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Healthy Skepticism AdWatch

AdWatch illuminates the logical, psychological and pharmacological techniques used in drug advertisements.

There are AdWatch issues about advertisements published in the following countries:

Australia Italy USA


The most recent AdWatch is:

April 2010, USA:
Wyeth’s Pristiq® (desvenlafaxine) for major depressive disorder
This advertisement misleadingly promotes a serotonin and noradrenalin reuptake inhibitor (SNRI) antidepressant on the basis of not needing titration. The antidepressant is a metabolite of an established SNRI, which is approaching the end of its patent life in several countries. No evidence is provided of its effectiveness and safety relative to the established drug.
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All AdWatch issues:

2010 April, USA: Wyeth’s Pristiq® (desvenlafaxine) for major depressive disorder

2009 October, USA: Amylin and Eli Lilly’s Byetta® (exenatide injection) for type 2 diabetes

2009 September, Italy: Lescol (fluvastatin) from Novartis

2007 August, Australia: Criticism of Adwatch on Avandia (rosiglitazone)

2007 June, Australia: Celebrex (celecoxib) from Pfizer

2007 March, Australia: Avandia (rosiglitazone) from GlaxoSmithKline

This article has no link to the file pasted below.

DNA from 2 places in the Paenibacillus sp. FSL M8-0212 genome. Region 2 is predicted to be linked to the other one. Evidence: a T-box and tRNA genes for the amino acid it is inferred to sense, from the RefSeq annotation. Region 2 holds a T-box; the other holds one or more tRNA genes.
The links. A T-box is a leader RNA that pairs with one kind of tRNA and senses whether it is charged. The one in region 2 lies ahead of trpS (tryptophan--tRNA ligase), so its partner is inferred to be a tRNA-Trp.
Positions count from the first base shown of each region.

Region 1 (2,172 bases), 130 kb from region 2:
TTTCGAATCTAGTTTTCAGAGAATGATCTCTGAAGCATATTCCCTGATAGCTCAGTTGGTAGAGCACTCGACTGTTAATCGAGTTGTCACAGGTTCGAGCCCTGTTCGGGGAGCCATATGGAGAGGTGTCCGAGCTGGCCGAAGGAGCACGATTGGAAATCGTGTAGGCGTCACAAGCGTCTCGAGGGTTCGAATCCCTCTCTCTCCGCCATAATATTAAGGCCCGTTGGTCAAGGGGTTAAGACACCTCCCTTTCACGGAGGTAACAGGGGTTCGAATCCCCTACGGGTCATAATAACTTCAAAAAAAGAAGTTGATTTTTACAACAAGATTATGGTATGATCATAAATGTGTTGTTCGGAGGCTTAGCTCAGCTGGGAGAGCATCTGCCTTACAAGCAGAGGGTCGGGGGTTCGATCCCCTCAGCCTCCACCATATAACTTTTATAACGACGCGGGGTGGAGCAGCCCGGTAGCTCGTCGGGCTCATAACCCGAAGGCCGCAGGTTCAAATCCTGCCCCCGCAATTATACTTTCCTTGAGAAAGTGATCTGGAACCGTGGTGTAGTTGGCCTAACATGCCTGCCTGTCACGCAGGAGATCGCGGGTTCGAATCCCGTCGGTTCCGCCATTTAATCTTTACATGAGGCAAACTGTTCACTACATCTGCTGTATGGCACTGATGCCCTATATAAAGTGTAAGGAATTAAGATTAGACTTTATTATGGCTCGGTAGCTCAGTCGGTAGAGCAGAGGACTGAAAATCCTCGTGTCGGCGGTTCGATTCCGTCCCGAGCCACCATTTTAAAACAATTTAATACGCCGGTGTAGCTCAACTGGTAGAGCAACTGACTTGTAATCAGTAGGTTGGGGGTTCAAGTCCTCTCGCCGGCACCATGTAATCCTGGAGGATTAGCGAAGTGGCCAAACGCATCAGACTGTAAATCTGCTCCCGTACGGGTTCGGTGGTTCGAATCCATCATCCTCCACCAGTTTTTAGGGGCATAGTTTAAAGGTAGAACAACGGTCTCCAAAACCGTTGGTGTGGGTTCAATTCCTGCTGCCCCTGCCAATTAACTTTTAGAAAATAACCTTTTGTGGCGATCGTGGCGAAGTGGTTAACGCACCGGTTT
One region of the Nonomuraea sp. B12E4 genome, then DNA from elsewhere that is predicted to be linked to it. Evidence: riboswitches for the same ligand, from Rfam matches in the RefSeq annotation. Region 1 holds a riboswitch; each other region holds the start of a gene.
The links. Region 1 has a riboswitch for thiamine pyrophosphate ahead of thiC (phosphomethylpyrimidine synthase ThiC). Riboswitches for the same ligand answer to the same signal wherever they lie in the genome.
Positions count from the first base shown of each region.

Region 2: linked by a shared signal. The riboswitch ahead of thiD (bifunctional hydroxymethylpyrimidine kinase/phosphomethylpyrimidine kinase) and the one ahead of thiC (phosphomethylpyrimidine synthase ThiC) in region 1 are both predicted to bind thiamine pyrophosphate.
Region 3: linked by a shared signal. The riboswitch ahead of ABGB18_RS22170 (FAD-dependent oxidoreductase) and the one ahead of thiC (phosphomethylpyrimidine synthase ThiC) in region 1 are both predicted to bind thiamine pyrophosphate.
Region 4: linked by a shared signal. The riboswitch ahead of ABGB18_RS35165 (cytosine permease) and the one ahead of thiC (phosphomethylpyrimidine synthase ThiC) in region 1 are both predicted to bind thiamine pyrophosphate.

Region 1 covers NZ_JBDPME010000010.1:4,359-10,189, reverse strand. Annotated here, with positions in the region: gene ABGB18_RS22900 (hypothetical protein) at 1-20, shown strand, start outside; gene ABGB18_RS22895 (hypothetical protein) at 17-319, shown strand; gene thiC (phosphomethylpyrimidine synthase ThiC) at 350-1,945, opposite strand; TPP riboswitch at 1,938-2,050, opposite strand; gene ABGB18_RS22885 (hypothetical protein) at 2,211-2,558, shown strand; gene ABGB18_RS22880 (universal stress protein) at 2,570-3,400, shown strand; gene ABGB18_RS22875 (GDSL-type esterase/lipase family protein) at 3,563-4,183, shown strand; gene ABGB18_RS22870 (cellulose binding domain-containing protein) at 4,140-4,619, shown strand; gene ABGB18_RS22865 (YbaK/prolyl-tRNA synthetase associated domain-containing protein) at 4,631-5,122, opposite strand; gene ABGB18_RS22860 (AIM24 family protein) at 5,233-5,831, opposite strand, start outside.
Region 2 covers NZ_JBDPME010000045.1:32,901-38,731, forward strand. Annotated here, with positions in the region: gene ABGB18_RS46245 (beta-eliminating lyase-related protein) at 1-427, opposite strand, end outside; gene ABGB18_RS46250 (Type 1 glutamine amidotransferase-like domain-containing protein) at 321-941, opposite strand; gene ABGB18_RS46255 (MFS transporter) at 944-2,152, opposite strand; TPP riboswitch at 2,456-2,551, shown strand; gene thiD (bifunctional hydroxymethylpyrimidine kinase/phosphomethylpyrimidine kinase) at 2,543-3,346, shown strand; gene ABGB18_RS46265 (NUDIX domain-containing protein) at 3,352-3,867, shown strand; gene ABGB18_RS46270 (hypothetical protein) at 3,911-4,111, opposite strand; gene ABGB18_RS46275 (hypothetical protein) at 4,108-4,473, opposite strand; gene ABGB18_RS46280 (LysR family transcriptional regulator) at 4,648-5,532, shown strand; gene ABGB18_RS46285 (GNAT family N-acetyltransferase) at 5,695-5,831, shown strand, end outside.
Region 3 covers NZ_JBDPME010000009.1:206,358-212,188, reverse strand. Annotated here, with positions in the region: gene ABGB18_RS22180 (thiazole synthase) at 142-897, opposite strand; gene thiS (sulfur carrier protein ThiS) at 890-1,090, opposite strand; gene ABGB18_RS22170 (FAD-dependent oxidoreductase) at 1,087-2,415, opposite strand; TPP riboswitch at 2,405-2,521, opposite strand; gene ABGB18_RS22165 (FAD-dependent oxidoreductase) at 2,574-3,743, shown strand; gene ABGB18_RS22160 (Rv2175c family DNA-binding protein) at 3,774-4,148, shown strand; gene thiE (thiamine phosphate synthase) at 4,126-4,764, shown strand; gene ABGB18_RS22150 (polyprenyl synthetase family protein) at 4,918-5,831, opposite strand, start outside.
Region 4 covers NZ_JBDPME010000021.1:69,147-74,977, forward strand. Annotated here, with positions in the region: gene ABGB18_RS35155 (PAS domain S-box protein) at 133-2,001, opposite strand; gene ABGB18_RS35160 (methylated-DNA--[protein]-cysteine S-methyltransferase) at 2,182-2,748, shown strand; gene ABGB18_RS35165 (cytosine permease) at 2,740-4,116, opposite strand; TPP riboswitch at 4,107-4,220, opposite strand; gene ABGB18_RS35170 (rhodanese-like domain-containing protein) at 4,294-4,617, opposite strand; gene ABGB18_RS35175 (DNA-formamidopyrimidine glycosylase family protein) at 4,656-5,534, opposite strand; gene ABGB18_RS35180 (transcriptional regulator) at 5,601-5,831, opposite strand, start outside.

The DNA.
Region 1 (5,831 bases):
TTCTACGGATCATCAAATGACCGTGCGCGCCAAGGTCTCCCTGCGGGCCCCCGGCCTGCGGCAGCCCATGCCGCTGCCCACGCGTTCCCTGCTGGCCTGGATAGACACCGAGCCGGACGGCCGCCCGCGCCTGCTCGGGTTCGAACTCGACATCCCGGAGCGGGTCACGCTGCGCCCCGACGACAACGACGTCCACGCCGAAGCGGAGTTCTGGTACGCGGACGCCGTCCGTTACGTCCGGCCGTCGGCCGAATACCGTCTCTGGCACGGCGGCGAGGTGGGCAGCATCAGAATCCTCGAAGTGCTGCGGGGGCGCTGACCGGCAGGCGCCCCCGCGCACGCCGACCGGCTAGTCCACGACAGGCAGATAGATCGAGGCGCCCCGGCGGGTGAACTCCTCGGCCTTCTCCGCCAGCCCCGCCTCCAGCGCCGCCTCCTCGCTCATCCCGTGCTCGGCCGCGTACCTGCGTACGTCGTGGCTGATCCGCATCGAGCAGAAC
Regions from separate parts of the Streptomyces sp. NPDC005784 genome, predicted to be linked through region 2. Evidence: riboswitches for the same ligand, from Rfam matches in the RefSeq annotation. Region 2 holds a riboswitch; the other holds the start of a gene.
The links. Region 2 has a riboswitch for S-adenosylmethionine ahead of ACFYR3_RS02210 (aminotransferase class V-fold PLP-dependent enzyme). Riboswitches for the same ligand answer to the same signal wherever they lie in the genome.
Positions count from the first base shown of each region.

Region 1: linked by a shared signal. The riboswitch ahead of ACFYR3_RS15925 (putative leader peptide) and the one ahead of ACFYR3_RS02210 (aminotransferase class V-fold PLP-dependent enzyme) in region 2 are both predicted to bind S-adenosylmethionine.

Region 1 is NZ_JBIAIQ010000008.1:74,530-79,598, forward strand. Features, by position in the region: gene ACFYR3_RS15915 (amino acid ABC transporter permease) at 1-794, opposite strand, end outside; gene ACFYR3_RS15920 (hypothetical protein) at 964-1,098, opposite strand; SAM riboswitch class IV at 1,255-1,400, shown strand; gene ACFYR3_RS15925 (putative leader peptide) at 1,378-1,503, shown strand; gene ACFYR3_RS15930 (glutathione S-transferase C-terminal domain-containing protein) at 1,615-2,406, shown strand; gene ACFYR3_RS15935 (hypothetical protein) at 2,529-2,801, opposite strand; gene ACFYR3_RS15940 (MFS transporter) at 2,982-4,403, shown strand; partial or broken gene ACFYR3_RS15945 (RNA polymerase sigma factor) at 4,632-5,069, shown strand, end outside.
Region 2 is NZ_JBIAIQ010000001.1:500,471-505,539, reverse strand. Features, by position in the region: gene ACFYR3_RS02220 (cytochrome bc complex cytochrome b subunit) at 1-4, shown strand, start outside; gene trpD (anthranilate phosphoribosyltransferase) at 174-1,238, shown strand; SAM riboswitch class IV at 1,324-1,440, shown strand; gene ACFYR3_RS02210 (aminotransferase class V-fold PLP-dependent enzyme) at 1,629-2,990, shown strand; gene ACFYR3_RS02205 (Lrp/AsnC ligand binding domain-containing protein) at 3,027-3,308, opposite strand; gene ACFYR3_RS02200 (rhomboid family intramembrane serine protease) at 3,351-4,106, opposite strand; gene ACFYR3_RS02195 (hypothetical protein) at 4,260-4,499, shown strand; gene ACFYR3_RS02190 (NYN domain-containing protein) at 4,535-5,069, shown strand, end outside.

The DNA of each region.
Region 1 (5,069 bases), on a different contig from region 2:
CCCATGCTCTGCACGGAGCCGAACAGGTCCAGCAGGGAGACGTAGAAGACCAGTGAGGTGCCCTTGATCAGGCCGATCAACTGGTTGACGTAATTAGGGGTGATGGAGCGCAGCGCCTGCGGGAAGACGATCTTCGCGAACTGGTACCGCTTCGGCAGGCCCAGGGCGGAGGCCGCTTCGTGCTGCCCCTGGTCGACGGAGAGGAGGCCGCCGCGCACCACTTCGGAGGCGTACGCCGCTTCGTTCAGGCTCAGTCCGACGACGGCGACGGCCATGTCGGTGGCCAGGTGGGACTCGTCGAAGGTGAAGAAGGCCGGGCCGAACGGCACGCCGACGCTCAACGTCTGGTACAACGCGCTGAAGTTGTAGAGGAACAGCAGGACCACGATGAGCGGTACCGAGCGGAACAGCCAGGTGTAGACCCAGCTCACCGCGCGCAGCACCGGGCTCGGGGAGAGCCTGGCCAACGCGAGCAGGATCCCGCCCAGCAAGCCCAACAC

2006 December, Italy: Avelox (moxafloxacin) from Bayer

2006 September, Australia: Efexor Tetrapack (venlafaxine) from Wyeth

2006 July, Australia: Lipidil (fenofibrate) from Solvay/Fournier

2006 April, Australia: Estelle-35ED (cyproterone-oestradiol) from Douglas

2004 August, Australia: Feedback on Micardis Plus (telmisartan plus hydrochlorothiazide) from Boehringer Ingelheim

2004 June, Australia: Micardis Plus (telmisartan plus hydrochlorothiazide) from Boehringer Ingelheim

2004 April, Australia: Dialogue on Nexium (esomeprazole) from AstraZeneca

2004 March, Australia: Feedback on Augmentin (amoxicillin with potassium clavulanate) from GlaxoSmithKline

2004 February, Australia: Augmentin (amoxicillin with potassium clavulanate) from GlaxoSmithKline

2003 December, Australia: Feedback on Nexium (esomeprazole) from AstraZeneca

2003 October, Australia: Nexium (esomeprazole) from AstraZeneca


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Cases of wilful misrepresentation are a rarity in medical advertising. For every advertisement in which nonexistent doctors are called on to testify or deliberately irrelevant references are bunched up in [fine print], you will find a hundred or more whose greatest offenses are unquestioning enthusiasm and the skill to communicate it.

The best defence the physician can muster against this kind of advertising is a healthy skepticism and a willingness, not always apparent in the past, to do his homework. He must cultivate a flair for spotting the logical loophole, the invalid clinical trial, the unreliable or meaningless testimonial, the unneeded improvement and the unlikely claim. Above all, he must develop greater resistance to the lure of the fashionable and the new.
- Pierre R. Garai (advertising executive) 1963